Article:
One of the most important indie bands to come out of Boston is Morphine. Mark Sandman’s mash-up of Blues, Jazz, Rock, and Lounge music won over critics instantly and created the ultimate hipster sound twenty years before its time. Jerome Dupree, the drummer, was a part of this band’s creation, and thus a co-architect of its sound.
Sandman cut back drastically on the band’s instrumentation: by reverting to a minimalist lineup of just saxophone, drums, and his own special two-stringed bass, he pushed his witty songwriting to the front. But this also meant that meant that Jerome was up front as well, and there would be no room for errors of any kind. Clearly he was up to this task, as the band’s unique sound merges flawlessly with the songs.
The band became a favorite in Europe and Australia, as well as among musicians and critics. The music found its way on to films and TV scores, too. But before they could break out commercially in the US, Mark Sandman collapsed on stage at a concert in Italy and died, leaving the commercial potential of this unique sound untapped.
The music lives on, though. Members of the band, including Jerome, have coalesced into the “Vapors of Morphine” project, touring occasionally (they are just back from Austin, TX as we speak), and taking on other projects like a performance linked with the showing of the film, Morphine Journey of Dreams in San Francisco next week.A creator of the sound, Jerome is also a custodian and curator of sound— and as such, an ideal guest.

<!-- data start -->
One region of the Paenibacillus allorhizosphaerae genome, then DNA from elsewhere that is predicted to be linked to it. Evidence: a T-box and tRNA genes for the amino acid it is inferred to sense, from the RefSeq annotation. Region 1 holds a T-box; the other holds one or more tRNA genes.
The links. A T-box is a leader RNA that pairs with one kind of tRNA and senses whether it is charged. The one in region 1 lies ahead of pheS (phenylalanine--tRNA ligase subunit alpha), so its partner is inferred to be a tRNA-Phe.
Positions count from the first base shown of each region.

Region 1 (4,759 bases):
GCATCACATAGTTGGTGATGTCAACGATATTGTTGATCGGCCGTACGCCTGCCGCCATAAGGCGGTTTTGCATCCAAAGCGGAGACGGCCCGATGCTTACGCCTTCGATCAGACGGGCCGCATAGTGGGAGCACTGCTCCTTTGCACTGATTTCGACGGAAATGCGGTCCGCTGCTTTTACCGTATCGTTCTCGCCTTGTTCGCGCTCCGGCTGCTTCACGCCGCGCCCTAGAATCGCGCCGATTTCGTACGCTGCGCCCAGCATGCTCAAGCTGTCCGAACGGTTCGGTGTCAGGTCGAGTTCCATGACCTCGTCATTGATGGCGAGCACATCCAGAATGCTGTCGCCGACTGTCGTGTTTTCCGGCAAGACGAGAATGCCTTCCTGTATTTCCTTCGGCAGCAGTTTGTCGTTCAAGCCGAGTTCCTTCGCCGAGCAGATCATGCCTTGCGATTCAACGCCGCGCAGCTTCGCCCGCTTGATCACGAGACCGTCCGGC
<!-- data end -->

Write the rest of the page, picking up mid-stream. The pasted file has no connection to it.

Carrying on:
A creator of the sound, Jerome is also a custodian and curator of sound—and as such, an ideal Drummeradio guest.
Listen to the Jerome Deupree Podcast
Jerome Deupree Playlist
(I’ve Got A) Head With Wings — Morphine
Album: Cure for Pain, 1993
Drums: Jerome Deupree
West Side Story Prologue
Album: West Side Story Film Soundtrack, 1961
I Can See for Miles and Miles — The Who
Album: The Who Sell Out, 1967
Drums: Keith Moon
Purple Haze — Jimi Hendrix
Album: Are You Experienced?, 1967
Drums: Mitch Mitchell
Uptown — The Chambers Brothers
Album: The Time Has Come, 1968
Drums: Brian Keenan
Southern Comfort — Area Code 615
Album: Area Code 615, 1969
Drums: Kenny Buttrey
Drum Boogie (Part 1&2, 1952) — Gene Krupa Trio
Album: The Best of Gene Krupa on Verve
Drums: Gene Krupa
Sing a Simple Song — Sly and the Family Stone
Album: Stand, 1969
Drums: Greg Errico
Whipping Post (Studio Version) — The Allman Brothers
Album: The Allman Brothers Band, 1969
Drums: Jai Johanny Johanson and Butch Trucks
Apostrophe (‘) — Frank Zappa
Album: Apostrophe, 1974
Drums: Jim Gordon
Backwoods Song — Gateway
Album: Gateway, 1976 *rec.1975
Drums: Jack DeJohnette